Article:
We perceive time as passing continuously, just as we perceive consciousness as being continuous. Yet scientists who study vision have shown that all we see of the world is an array of discontinuous snapshots which our brain then constructs into a continuous stream. We see no gaps in our surroundings and we see no gaps in time.

When our brain creates a picture of our surroundings it creates a picture of what we expect to see. When Captain Cook sailed his ship the Endeavour into Sydney Harbour the aboriginal people living on the foreshores ignored the ship and just went about their business as if nothing strange had occurred. The ship was an object totally outside their expectations. It was not until the sailors came ashore in small boats and the aboriginals saw objects the like of which they had seen before - men and small boats - that they could then actually see the Endeavour. This is how we all operate. We see what we expect to see, and when the world refuses to conform to our expectations we become frightened. One way of dealing with our fear is to deny what we have seen.

In western society time is expected to be linear and progressive. Some cultures have seen time as being circular with the ancestors being reincarnated in later generations. This was the belief of the Balinese in Bali and the Druse in Lebanon. But in western culture we see ourselves as progressing along a line which can lead to heaven and hell, or fame and fortune, or old age, doom and death. For us time consists of the past, the present and the future. There’s a lovely Calvin and Hobbes cartoon where the little boy Calvin is walking along talking to his tiger friend Hobbes on New Year’s Day. Calvin says, ‘I’m getting disillusioned with these new years. They don’t seem very new at all. Each new year is just like the old year. Here’s another year gone by and everything is still the same. There’s still pollution and war and stupidity and greed. Things haven’t changed. I say what kind of a future is this?! I thought the future was supposed to be better.’ Hobbes replies, ‘The problem with the future is that it keeps turning into the present.’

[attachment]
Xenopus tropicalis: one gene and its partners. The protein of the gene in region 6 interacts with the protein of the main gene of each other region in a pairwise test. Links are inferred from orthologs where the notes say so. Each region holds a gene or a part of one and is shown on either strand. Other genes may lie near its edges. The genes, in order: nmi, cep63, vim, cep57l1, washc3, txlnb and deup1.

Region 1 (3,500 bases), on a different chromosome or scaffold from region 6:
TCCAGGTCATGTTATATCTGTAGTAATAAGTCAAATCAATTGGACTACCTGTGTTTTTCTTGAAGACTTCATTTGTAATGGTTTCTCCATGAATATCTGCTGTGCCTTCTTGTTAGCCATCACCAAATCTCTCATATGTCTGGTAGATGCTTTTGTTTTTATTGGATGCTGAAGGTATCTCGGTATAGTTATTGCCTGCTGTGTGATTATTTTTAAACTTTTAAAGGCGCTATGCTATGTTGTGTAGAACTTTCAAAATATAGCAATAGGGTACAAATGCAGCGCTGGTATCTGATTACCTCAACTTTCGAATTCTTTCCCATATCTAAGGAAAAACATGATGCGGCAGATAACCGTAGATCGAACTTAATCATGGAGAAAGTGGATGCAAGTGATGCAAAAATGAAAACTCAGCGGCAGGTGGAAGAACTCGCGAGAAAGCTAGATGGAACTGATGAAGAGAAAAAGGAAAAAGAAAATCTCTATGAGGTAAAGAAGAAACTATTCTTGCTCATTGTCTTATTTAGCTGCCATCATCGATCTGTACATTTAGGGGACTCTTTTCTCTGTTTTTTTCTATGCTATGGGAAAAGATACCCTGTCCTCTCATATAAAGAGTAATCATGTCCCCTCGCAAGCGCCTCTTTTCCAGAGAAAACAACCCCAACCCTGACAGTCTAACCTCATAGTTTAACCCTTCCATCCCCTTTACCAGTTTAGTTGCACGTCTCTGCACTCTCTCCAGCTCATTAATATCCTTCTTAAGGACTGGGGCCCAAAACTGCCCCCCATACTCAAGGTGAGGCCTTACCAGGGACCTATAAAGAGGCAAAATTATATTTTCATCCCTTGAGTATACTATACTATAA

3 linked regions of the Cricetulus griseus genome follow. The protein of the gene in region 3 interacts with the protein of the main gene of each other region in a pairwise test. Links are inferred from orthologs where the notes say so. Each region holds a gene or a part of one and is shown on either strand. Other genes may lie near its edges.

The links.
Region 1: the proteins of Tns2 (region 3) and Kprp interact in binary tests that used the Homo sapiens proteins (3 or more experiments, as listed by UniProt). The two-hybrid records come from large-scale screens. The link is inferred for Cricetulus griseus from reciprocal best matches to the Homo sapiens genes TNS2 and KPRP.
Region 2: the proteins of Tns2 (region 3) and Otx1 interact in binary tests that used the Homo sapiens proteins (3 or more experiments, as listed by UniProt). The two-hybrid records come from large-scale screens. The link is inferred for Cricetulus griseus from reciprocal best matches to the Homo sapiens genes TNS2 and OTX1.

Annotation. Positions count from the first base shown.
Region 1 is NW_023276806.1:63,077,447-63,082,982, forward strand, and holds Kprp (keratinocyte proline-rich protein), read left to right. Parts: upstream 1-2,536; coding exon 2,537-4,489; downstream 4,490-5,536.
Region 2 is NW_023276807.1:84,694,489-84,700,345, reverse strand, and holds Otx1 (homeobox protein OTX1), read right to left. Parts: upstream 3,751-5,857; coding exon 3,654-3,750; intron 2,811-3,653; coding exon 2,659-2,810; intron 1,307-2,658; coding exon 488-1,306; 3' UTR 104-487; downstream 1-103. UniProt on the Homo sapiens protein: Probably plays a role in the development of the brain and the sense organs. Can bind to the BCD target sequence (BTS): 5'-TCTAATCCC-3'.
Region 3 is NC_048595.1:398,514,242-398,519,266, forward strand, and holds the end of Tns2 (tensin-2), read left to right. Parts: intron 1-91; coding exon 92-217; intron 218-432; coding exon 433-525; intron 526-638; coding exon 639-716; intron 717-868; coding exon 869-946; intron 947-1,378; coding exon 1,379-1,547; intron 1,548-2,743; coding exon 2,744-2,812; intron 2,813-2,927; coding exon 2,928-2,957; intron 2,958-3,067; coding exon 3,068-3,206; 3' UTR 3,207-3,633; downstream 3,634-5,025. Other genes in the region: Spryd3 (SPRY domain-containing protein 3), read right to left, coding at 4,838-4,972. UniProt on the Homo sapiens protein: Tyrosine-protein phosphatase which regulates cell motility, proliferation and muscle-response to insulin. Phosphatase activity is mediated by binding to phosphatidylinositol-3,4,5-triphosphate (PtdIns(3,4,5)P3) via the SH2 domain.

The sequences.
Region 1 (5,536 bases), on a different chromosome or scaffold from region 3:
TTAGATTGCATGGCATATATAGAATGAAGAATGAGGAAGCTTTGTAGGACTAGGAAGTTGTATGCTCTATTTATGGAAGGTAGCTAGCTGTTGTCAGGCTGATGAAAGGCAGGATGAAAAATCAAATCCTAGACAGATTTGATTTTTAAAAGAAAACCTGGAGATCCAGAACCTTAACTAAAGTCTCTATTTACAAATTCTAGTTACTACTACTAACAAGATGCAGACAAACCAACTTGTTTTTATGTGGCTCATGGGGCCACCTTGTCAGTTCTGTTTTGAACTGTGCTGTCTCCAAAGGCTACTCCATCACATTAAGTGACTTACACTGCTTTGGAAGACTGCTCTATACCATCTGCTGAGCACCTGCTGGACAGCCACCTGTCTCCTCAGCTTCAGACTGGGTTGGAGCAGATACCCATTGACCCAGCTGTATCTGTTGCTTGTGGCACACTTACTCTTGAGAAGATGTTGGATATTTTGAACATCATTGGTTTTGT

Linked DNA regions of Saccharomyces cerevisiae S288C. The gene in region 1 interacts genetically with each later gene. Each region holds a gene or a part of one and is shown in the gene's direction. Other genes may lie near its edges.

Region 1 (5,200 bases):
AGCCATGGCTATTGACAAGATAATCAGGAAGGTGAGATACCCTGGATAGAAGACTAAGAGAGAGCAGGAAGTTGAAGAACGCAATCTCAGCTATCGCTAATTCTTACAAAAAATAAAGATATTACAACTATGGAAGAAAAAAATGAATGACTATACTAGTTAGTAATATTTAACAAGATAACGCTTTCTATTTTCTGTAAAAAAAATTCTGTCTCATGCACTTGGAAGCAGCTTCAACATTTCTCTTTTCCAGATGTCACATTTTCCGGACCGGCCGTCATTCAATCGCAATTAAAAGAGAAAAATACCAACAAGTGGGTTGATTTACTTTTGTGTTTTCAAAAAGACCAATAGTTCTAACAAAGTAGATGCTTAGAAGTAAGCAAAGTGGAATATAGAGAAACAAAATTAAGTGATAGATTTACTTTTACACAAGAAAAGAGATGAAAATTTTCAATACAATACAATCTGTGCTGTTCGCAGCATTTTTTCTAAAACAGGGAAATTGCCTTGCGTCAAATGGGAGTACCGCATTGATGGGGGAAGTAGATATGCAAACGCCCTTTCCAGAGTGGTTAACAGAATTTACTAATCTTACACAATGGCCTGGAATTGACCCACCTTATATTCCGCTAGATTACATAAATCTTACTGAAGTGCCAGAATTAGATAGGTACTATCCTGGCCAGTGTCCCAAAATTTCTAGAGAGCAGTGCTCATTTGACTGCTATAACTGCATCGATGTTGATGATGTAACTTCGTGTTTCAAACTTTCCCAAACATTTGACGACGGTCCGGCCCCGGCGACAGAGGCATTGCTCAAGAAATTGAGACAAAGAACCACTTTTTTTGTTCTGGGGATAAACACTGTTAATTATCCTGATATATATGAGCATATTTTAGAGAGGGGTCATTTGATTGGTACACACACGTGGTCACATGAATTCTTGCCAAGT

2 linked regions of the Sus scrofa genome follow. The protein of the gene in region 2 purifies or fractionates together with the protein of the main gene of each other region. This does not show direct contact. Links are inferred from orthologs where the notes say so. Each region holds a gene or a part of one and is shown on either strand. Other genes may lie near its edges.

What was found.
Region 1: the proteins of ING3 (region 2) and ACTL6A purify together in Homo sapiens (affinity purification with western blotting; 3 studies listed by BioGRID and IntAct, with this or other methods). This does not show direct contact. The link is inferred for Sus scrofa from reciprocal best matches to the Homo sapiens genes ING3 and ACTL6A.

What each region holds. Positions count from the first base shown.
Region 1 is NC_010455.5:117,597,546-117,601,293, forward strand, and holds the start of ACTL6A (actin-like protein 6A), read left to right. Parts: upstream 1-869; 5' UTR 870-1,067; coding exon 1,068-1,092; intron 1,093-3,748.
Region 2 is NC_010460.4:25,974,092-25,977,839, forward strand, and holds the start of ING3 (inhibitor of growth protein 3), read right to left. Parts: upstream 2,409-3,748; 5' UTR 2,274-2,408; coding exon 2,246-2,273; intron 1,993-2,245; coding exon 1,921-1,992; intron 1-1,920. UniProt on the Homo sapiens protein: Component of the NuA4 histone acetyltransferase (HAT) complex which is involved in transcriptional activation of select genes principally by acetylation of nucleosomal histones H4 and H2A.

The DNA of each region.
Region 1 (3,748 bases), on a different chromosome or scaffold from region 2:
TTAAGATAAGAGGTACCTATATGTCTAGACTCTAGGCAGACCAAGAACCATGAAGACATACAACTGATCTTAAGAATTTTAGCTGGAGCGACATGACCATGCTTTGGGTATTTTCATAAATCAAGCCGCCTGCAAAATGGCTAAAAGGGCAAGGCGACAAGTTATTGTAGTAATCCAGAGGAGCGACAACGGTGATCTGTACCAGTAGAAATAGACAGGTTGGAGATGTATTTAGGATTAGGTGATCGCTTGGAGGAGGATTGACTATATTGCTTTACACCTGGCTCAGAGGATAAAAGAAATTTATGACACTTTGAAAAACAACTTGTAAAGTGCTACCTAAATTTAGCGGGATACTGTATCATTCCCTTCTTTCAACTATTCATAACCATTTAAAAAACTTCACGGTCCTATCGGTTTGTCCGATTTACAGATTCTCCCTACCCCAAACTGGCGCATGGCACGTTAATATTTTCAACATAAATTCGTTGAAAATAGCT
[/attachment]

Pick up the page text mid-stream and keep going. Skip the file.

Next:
Until comparatively recently most people were unsure of exactly how old they were. For them the great milestone was Judgement Day when they would discover whether they would be spending eternity in heaven or hell. Nowadays every birthday comes as another milestone to be passed. It’s not the particular birthday itself that’s a problem but the particular value you and other people put on it. Does your approaching birthday mean that you are young, middle-aged or old?

Young, middle-aged and old are entirely relative terms, that is, relative to how the person sees himself. When Bob Zemeckis, the director of the film Back to the Future, was asked why the film had been so successful he replied, ‘We had a lot of old people going to Back to the Future. When I say old, I mean over eighteen.’

Of course, when I was eighteen I regarded anybody in their twenties as old. Now at seventy-two my views are different. I feel that people younger than seventy are mere infants, while those of us in our seventies are young, those in their eighties are middle-aged, but ninety is old.

The scale young, middle-aged and old is not a straight line. It goes up to a high point and then drops away sharply. For instance, a Qantas pilot giving flight information to passengers aboard a 747 bound for Australia said, ‘Before I sign off I want to wish Mrs Jean Willmington happy birthday. Welcome to the downside of your allotted three score and ten.’

When does your downhill slide start?